Prompt Pay Bulletin

During the Spring of 2014, ASA of Central Pennsylvania distributed a Payment Survey to ASA members of Central PA and Western PA as well as subcontractors of other construction trade organizations. 

The respondents were Pennsylvania subcontractors and specialty constructors predominately in the private, non-residential sector.

Here is a sample of our findings:    

Respondents reported that the time from completion of their subcontract to final payment (100% of retainage received) can AVERAGE from less than 2 months to a period exceeding 18 months. 


Nearly fifty percent of the respondents reported it taking no less than 6 months on average to receive final payment even though Pennsylvania state law requires retainage to be paid by the owner with 30 days of completion. 


Additionally, over sixty percent of respondents report that the period is increasing in the current business cycle.

 Can You Negotiate a 'Pay-If-Paid' Clause Out of Your Contract?


"The subcontractor should share in the risk of owner insolvency." Subcontractors often hear this argument from general contractors as to why the subcontractor should sign a contract containing a "pay-if-paid" clause. ASA's "Subcontractor's Negotiating Tip Sheet" on the "Pay-if-Paid Clause" provides subcontractors with a suggested response: "My credit risk is with you. There's no justification for me to also extend credit to the owner. I don't have a contractual relationship with the owner. You did the credit check on the owner and your decision to go forward is strictly your responsibility."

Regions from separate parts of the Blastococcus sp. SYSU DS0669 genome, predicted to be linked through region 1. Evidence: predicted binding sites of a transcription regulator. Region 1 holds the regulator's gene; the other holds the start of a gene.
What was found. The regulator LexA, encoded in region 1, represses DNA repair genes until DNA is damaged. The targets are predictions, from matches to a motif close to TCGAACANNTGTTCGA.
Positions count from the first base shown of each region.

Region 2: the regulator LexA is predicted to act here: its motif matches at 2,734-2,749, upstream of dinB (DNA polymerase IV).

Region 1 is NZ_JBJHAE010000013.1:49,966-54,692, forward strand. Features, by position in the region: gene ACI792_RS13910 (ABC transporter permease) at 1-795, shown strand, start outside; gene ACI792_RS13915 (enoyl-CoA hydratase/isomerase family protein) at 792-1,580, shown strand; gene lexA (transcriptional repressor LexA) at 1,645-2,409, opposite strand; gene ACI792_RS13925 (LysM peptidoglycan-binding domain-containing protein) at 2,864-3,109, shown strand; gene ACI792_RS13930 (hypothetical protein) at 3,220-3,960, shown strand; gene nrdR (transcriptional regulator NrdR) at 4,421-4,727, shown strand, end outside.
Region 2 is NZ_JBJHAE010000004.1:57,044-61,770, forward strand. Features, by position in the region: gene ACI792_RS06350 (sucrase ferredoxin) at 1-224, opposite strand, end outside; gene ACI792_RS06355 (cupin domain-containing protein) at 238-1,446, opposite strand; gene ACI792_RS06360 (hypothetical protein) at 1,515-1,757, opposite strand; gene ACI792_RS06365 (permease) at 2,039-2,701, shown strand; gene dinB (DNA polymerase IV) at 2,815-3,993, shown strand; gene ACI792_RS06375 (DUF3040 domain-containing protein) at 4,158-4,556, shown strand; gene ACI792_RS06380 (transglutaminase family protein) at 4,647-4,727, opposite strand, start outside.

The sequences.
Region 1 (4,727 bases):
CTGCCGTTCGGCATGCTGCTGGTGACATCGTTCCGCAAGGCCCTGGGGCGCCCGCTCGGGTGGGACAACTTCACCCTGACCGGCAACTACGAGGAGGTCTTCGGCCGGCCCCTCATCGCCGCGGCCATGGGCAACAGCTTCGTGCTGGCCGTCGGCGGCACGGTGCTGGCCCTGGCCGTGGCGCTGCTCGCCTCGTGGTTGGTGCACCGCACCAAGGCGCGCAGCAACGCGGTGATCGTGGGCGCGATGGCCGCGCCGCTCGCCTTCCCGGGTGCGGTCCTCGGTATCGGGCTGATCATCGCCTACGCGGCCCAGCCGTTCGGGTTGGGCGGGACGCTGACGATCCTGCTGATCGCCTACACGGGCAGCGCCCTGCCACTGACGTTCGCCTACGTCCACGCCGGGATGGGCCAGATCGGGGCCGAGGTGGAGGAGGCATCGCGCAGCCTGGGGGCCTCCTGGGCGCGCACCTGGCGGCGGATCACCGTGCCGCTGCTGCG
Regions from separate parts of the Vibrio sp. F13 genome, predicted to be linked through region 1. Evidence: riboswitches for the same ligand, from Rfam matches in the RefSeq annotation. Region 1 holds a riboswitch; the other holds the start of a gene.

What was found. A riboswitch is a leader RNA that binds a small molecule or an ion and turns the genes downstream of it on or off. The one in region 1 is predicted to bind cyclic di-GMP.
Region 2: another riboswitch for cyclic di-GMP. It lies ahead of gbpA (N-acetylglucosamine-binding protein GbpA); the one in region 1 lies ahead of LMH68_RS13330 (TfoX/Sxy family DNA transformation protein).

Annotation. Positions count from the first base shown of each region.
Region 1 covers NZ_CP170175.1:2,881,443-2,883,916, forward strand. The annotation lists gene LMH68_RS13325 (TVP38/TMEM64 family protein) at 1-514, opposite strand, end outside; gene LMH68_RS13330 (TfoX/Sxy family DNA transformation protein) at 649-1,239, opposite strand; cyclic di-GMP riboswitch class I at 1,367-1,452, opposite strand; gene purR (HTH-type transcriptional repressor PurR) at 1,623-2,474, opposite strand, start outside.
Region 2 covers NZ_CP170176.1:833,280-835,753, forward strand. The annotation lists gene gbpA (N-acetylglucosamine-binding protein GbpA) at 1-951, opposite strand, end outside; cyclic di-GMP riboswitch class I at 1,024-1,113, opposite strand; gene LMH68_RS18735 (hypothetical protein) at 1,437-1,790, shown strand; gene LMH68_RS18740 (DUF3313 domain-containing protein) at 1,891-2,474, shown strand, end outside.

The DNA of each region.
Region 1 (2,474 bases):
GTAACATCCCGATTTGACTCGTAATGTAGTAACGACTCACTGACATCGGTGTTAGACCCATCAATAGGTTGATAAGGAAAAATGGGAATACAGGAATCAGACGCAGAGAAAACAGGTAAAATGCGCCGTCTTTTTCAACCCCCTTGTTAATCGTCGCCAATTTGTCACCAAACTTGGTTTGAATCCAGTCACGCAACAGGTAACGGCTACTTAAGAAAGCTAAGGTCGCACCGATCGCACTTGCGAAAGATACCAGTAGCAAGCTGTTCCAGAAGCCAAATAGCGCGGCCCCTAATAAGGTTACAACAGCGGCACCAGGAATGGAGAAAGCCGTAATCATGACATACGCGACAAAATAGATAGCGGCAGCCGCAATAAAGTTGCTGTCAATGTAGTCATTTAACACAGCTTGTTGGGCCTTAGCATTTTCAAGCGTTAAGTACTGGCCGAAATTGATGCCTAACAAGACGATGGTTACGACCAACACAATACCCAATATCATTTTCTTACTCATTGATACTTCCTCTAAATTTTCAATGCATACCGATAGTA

Another common excuse that general contractors may make is, "Pay-if-paid is a valid concept." A subcontractor that has studied the "Pay-if-Paid Clause" tip sheet would know that it could counter with: "Contingent payment terms are void in some states as being against the public interest and fair contracting practice. Even widely-endorsed model documents, such as ConsensusDocs and AIA, do not include a pay-if-paid clause. I would have to be a pretty lousy business person to agree to such a questionable concept as pay-if-paid." 

In a 2013 survey, ASA members said the "pay-if-paid" clause is one of their most problematic. "A pay-if-paid clause shifts the risk of owner insolvency from the prime contractor, who has the responsibility to check the credit of theowner and the financing of the project, to the subcontractor, who may not even have access to that information," said Brian W. Cubbage, the chair of ASA's Task Force on Contract Documents and contract administration counsel of the Heico Construction Group, LLC, Alexandria, Va. "If a subcontractor agrees to a subcontract that makes payment completely contingent upon payment by the owner to the general contractor, the subcontractor may never get paid." 

In the tip sheet, ASA recommends that a subcontractor, faced with a subcontract with a "pay-if-paid" clause, substitute such language with: "Subcontractor does not accept the risk of Customer's receipt of payments from any source, and in no event will payments to Subcontractor be based upon or subject to, Customer's receipt of payment for Subcontractor's work." 

The ASA "Pay-if-Paid Clause" tip sheet and a summary of Pennsylvania law concerning contingent payment are available on ASACP's website

What can you do to help yourself and your company?  

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